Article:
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01 December 2020

Changing Consumer Habits

The life of the office worker has changed dramatically this year. Working from home became the norm, leaving city centres across the UK deserted, hitting the retail, hospitality and entertainment industries hard.
 
Since the initial lockdown began back in March, the habits of workers in all sectors have changed. Whether that be office-based workers, retail staff or those from the Building and Manufacturing sectors - every industry has experienced change this year. Pre-COVID-19, city-based workers worldwide would contribute to their local economies, purchasing morning coffees, dining out at lunchtime and partaking in a spot of retail therapy at the end of a busy day. As these norms grounded to a halt during that initial lockdown over seven months ago, businesses, hospitality venues and traditional stores were forced to adapt to avoid disappearing altogether. While some sectors are still at the mercy of the virus and are unable to operate in even socially distant environments, others are recovering, with some even performing better than before the pandemic.
 
During the first national lockdown earlier this year, non-essential retail stores were among the worst-affected business following their forced closure. As you would expect, this had a devastating impact on the high street. Footfall on the UK’s high streets fell 34.9% year-on-year in September 2020. In March 2020, overall retail sales fell by 5.2% as many stores were ordered to close by the UK Government on 23rd March. This decline was then dwarfed by the largest fall on record, with the volume of retails sales dropping by 18.1% in April 2020. When drilling down into this data, clothing sales suffered more than any other area, falling by 50.2% compared to the previous month when it fell by 34.9%.
 
Although the high street is regaining some of its previous popularity, there is no doubt that online retail became the new norm despite shoppers keeping a tighter hold on their purse strings due to the prospect of financial insecurities. Online sales as a proportion of all retailing reached a record high of 22.3% in March 2020 as consumers switched to online purchasing during lockdown. This impressive figure then rose to 30.7% in April and 33.4% in May before slowly declining as the year progressed.
 
With online retail excelling during the temporary closure of the high street, many brands took advantage. Online home appliance specialist AO.com reported a retail sales increase of 62.9% year-on-year during the 16 weeks to 31st July 2020. Similarly, other electrical, homeware and DIY retailers also profited as consumers used the lockdown period to make home improvements. For example, Kingfisher, the parent company of both B&Q and Screwfix, reported sales rising by a quarter in June 2020.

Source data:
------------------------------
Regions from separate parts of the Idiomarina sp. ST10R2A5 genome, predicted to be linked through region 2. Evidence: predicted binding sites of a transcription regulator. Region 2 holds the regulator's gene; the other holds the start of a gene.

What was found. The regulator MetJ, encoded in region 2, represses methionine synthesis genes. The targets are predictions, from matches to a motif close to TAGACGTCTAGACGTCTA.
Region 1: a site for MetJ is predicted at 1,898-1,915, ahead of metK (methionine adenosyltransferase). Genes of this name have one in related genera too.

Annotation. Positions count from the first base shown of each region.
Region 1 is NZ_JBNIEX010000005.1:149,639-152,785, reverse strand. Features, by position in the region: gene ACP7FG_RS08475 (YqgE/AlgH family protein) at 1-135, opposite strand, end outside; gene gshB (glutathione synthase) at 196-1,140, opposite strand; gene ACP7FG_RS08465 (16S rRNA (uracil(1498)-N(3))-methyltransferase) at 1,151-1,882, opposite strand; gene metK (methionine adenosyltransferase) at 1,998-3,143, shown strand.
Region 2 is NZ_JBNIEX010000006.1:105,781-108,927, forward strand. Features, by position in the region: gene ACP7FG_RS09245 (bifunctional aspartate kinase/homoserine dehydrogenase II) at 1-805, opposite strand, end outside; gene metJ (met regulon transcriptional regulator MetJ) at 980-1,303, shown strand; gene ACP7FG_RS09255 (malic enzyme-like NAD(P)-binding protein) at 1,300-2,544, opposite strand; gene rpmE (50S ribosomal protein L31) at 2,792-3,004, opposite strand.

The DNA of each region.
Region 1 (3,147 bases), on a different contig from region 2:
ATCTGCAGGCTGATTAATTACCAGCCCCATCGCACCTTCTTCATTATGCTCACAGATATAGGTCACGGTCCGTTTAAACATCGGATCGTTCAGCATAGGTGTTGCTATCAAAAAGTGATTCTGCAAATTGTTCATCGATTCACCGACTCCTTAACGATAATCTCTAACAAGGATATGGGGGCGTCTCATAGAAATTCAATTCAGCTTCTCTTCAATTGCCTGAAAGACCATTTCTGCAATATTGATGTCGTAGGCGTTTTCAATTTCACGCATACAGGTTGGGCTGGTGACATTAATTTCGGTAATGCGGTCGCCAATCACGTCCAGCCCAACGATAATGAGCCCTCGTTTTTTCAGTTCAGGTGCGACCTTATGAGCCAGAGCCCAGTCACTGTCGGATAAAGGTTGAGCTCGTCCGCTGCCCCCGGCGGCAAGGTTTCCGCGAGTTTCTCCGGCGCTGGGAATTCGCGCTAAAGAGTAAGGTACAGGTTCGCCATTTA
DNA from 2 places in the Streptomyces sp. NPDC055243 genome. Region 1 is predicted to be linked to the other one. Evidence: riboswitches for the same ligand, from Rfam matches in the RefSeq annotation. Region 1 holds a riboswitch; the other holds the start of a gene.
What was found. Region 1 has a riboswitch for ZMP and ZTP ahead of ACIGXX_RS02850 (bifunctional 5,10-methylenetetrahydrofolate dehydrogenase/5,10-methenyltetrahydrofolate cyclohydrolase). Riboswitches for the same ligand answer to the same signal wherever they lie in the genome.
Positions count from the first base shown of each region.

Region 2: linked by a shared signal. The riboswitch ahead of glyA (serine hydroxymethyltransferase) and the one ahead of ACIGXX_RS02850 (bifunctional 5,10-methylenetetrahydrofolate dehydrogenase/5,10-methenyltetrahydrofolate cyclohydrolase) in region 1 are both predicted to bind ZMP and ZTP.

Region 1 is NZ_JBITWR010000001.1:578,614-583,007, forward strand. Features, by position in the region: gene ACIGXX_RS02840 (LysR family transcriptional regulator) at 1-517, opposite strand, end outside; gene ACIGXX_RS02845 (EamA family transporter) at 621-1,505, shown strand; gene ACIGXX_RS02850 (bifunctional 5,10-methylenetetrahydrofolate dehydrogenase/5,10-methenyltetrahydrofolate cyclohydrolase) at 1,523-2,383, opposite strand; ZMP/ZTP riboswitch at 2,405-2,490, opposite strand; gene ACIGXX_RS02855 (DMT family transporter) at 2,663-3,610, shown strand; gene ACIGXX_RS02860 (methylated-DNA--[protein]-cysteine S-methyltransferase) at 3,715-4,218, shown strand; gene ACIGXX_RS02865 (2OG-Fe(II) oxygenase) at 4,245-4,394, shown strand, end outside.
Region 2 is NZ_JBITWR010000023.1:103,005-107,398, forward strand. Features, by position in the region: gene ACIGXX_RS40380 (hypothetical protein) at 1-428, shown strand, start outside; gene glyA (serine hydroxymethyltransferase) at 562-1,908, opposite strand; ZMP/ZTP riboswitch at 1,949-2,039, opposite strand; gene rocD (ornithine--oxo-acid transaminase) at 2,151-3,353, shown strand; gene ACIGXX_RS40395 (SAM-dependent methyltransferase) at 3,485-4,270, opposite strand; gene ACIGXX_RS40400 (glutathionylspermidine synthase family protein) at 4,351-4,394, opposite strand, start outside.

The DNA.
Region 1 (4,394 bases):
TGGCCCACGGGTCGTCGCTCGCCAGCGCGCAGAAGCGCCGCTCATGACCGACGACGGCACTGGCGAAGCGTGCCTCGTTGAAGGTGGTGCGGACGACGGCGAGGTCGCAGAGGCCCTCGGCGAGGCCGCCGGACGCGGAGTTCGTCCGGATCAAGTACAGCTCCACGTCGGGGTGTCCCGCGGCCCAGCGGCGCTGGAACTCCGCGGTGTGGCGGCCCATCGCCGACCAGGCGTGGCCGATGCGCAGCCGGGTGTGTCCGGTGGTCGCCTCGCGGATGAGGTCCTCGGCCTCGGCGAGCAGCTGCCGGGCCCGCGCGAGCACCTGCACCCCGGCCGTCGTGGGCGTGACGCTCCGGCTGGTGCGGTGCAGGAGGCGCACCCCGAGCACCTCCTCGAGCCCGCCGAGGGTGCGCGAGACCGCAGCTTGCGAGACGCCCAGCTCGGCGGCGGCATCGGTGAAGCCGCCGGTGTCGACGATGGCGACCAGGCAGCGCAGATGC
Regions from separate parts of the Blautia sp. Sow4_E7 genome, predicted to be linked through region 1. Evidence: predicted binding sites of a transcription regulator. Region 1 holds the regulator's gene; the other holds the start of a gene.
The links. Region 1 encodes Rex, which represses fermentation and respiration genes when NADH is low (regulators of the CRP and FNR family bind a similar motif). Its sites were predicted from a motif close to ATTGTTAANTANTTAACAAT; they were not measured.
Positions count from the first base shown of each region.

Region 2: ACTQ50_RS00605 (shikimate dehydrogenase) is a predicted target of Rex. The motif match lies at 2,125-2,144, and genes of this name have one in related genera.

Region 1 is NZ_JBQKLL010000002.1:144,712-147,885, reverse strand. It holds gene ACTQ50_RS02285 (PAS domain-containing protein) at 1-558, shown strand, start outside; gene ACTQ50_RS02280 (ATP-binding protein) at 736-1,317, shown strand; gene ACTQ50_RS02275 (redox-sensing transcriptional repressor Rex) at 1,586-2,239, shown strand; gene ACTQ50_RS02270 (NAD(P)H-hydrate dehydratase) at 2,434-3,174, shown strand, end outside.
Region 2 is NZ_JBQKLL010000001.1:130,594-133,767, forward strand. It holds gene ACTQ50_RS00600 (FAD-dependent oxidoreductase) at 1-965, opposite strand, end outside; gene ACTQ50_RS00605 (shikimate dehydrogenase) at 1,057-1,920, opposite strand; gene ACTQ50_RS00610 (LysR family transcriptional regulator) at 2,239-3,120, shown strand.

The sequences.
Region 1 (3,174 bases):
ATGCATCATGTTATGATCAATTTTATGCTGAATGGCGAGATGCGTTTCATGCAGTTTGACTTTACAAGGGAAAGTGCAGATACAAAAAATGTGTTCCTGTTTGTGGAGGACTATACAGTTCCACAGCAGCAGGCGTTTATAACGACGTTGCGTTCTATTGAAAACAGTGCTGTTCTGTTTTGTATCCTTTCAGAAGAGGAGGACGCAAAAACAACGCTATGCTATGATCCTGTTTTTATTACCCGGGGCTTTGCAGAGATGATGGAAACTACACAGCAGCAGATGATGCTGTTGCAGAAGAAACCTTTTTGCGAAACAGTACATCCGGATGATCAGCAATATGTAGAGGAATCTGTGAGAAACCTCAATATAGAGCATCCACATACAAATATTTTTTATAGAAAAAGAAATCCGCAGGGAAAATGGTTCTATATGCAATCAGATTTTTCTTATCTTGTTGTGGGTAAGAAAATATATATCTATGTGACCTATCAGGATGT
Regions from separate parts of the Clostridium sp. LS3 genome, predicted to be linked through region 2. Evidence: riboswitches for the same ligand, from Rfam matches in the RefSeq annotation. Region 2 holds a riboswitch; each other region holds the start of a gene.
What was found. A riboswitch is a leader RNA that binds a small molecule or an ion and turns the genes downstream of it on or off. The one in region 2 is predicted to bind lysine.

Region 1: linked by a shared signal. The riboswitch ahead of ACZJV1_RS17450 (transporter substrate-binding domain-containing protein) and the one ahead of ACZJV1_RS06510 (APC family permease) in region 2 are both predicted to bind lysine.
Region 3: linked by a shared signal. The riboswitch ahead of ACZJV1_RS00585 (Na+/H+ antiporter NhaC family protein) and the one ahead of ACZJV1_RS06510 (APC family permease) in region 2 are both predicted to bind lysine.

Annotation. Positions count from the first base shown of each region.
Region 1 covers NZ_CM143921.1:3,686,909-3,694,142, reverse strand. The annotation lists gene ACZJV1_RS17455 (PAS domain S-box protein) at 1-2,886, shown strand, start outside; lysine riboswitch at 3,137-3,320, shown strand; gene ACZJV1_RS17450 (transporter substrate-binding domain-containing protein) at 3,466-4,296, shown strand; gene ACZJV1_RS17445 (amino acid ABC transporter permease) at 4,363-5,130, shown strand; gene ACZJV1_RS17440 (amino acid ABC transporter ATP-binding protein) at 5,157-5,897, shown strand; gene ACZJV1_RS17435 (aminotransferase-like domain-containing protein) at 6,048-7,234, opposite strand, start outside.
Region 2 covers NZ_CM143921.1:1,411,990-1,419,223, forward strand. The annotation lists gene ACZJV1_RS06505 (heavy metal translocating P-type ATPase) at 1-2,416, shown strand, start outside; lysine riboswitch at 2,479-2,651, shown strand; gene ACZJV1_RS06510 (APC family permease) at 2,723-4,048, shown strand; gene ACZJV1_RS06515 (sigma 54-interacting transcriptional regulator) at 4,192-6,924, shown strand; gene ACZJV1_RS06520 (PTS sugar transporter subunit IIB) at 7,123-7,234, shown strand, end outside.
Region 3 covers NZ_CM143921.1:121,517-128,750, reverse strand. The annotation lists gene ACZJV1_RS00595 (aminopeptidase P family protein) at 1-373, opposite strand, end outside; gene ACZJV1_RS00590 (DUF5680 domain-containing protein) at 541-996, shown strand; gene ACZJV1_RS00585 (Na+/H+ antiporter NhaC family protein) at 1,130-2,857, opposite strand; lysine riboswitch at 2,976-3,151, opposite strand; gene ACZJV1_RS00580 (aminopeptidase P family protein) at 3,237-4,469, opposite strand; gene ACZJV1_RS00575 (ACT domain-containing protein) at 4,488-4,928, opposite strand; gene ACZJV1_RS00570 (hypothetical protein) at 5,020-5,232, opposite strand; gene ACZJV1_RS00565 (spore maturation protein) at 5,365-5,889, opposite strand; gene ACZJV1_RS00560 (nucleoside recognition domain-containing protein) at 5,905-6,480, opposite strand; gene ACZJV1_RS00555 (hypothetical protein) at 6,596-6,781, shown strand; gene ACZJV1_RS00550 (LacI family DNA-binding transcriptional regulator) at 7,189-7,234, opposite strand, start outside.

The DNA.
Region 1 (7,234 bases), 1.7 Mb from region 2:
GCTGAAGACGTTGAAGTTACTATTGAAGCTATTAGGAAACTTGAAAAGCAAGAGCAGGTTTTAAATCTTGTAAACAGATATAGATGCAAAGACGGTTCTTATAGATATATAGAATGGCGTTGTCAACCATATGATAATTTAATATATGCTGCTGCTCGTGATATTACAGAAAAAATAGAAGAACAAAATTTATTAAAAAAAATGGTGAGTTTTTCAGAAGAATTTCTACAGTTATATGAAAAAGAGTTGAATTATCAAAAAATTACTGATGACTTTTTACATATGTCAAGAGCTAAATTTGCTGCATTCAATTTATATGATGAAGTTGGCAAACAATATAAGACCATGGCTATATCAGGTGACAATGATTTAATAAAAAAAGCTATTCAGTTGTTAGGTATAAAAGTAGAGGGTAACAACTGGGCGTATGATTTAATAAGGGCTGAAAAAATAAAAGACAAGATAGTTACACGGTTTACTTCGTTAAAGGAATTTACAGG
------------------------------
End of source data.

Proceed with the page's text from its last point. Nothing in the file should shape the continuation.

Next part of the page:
While demand in DIY was clear across the board, there appeared to be both winners and losers in the clothing retail space with brands boasting a strong online presence out-performing those who were slow to adapt. For example, BooHoo’s sales rose by 45% year-on-year in the six months to 31st August as consumers turned to online shopping. However, Matalan’s sales dropped by 72.5% year-on-year in the 13 weeks to 30th May as it was hit by the closure of all non-essential retail stores. Similarly, TK Maxx (-42.3%) and Next (-34%) both recorded concerning year-on-year drops in sales. Meanwhile, Cath Kidston had already agreed to close all of its stores for good as part of a rescue deal at the peak of the pandemic in April.
 
Another of the hardest-hit sectors has been hospitality. While overall high street footfall is down sharply on last year’s figures, evening footfall has seen the harshest fall. Between the hours of 5pm-8pm, the figure was down 42.1% in September year-on-year, and falling by 44.7% after 8pm.
The closure of non-essential shops and offices in our towns and cities has had a dramatic knock-on effect to the hospitality sector. Despite the revival of the sector brought about by the government’s Eat Out to Help Out scheme, the industry is still at risk. The Restaurant Group (TRG), which owns chains such as Frankie and Benny’s and Chiquito, slumped to a £235m loss for the 26 weeks to 28th June 2020, while the firm permanently closed 120 restaurants over the summer. Elsewhere, pub chain Greene King is set to close dozens of its pubs with 800 jobs at risk following a slump in demand.
 
In the entertainment sector, Cineworld recently announced that all of its cinemas would be closed “until further notice” due to the lack of demand and lack of new box offices titles. The release of the latest James Bond film, initially set to be launched in April 2020, has been postponed twice already, while Disney’s latest big-budget title, Mulan, was made available on streaming platform Disney+ immediately rather than launching in cinemas.
 
Without the millions of workers flooding the towns and city centres across the UK, a host of sectors are set for a bumpy ride in the months ahead. Despite Christmas fast approaching, further restrictions may limit consumer spending.
Please note that investments and income arising from them can fall as well as rise in value. This communication is for information only and does not constitute a recommendation to buy or sell the shares of the investments mentioned.
Changing Consumer Habits
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